Travelling With The Elderly Dog

This summer we are travelling and camping with our 6 dogs, two of whom are elderly. Finn and McCoy are both 15 years old. It is hard to believe that these dogs are no longer young and able to dog the same things as the other younger dogs. A rapid change happened in the last year where I can see the difference in their ability to do things they could do just a short time ago.

This summer it has become crucial that we take time away from our usual routine and do some travelling. When we travel we obviously take our dogs. The older dogs cannot be left with someone else or in a kennel as they are past the stage of being able to tolerate adjusting to new things without help from us.

Special Needs

In my opinion, elderly dogs are seldom candidates for boarding kennels. Most are special needs dogs that require some type of round the clock care, even if it is just to be let out to the doggie bathroom. Finn is on a diuretic and so pretty much has to go pee every night. When  choosing our camp site we have to take into account the surroundings so that it is easy for them to negotiate the area in reduced light. I get nervous in the campground at night because of the possibilities of certain wildlife, so I need to be able to feel safe taking the dogs out in the middle of the night.

One thing we made a mistake on when buying our trailer is having only one door. Some trailers have two doors and this would have been ideal for setting up a night bathroom spot for the dogs. My idea was to set up an ex-pen around the second door and use the ground there for the dog bathroom. Of course this means the trailer would have to be close to the grass in order to have it be useful.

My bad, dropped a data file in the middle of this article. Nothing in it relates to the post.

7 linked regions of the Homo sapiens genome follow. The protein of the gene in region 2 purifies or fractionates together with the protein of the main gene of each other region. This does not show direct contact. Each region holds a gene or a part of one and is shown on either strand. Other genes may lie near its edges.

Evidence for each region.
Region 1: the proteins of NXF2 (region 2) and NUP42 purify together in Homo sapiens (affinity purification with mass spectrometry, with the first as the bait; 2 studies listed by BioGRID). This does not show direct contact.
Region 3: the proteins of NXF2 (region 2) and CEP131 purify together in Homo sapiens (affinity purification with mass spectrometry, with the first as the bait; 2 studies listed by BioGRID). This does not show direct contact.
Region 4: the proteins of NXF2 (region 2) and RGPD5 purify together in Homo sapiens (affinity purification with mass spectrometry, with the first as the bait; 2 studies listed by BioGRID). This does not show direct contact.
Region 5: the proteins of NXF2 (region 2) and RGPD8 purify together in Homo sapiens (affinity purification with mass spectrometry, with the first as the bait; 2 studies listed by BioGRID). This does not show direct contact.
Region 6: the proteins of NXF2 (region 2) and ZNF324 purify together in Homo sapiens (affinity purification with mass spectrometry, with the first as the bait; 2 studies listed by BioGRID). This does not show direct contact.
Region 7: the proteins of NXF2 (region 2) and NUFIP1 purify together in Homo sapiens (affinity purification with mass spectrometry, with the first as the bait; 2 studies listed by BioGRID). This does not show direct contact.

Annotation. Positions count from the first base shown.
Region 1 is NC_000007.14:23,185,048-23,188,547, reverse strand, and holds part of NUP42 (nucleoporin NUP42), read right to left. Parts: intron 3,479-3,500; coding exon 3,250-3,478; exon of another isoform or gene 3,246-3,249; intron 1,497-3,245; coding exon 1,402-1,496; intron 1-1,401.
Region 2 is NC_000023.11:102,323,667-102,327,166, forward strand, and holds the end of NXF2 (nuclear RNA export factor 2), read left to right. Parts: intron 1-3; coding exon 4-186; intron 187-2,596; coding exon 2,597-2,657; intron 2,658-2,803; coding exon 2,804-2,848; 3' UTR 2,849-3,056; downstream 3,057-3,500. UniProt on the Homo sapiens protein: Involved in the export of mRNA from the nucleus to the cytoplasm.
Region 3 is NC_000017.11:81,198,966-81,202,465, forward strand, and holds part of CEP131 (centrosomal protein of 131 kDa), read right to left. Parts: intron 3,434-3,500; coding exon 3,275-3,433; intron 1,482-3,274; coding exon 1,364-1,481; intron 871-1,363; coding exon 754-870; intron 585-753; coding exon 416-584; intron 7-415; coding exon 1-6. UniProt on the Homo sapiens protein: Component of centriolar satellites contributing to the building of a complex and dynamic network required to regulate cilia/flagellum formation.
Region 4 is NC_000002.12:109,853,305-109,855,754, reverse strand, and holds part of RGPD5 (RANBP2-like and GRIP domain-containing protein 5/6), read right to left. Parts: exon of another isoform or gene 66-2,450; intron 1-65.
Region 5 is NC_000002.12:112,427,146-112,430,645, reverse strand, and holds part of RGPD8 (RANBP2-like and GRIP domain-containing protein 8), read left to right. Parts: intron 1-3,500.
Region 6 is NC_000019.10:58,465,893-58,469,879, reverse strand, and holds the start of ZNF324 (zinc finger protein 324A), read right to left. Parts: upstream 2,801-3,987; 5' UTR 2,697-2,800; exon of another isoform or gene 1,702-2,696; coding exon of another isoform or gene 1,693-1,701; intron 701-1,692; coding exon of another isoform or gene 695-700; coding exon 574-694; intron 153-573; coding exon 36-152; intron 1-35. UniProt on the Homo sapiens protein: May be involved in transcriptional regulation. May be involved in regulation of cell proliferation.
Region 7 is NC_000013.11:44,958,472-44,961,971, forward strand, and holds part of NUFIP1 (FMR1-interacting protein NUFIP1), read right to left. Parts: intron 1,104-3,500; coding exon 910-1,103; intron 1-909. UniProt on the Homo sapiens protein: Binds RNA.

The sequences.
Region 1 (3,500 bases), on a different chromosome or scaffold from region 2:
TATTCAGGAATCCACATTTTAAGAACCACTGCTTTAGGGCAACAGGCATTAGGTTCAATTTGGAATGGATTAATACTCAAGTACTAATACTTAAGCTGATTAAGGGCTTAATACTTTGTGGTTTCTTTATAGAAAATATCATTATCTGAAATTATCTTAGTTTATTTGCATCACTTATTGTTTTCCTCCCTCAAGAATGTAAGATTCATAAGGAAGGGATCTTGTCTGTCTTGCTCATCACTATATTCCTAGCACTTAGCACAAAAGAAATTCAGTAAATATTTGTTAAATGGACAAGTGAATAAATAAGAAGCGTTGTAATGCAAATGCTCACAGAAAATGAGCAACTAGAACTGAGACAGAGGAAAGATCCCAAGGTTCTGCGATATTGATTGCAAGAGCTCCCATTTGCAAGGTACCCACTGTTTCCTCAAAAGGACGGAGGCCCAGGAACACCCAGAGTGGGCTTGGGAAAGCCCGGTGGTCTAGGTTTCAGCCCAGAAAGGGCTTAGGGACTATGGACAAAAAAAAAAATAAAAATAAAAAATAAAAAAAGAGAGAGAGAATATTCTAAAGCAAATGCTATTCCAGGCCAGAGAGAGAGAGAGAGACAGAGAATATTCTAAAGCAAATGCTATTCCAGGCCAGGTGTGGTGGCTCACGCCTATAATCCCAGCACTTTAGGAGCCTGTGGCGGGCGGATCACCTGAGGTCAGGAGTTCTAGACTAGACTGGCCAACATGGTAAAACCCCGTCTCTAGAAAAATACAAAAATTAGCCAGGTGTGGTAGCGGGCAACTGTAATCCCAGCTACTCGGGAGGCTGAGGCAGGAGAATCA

However, we currently have only one door on our trailer so we have to make do.


The entrance to most trailers also have steps. If your older dog has mobility issues, and most do have some, then you will want to teach your dog how to properly negotiate the steps. There is a slight trick to it but can be taught easily. Most younger dogs tend to want to jump to the top of the three or so stairs, which can work, but not if you can’t do it. To remedy this, simply have your dog on leash and teach her to WALK, step by step up a set of stairs. Your dog should be pushing herself up the stairs with one back foot at a time. This not only teaches a dog to be more careful on the stairs but it also strengthens the back leg muscles and will help the dog in the future with mobility. Then to make sure the dog remembers the lesson, practice going up the trailer steps.

If you dog is already having walking issues, you can teach him to put his paws on the first step (paws up) and walk them up as you lift his hind end up the stairs. This can easily be done even with heavier dogs since the dog will be carrying most of his weight on his front legs. You will be lifting with your legs not your back and pushing slightly forward as the dog walks. Make sure you practice this a lot beforehand if you think it might work for you and your dog.

If you cannot do this but are dedicated to camping in a trailer with your dogs with mobility issues, use a tent or buy a trailer with a lift. When we were looking for our trailer, there was one for sale with a lift. We ended up with a different trailer but were considering it. Now I see that there would have been great benefits to having that particular trailer.

Tent Issues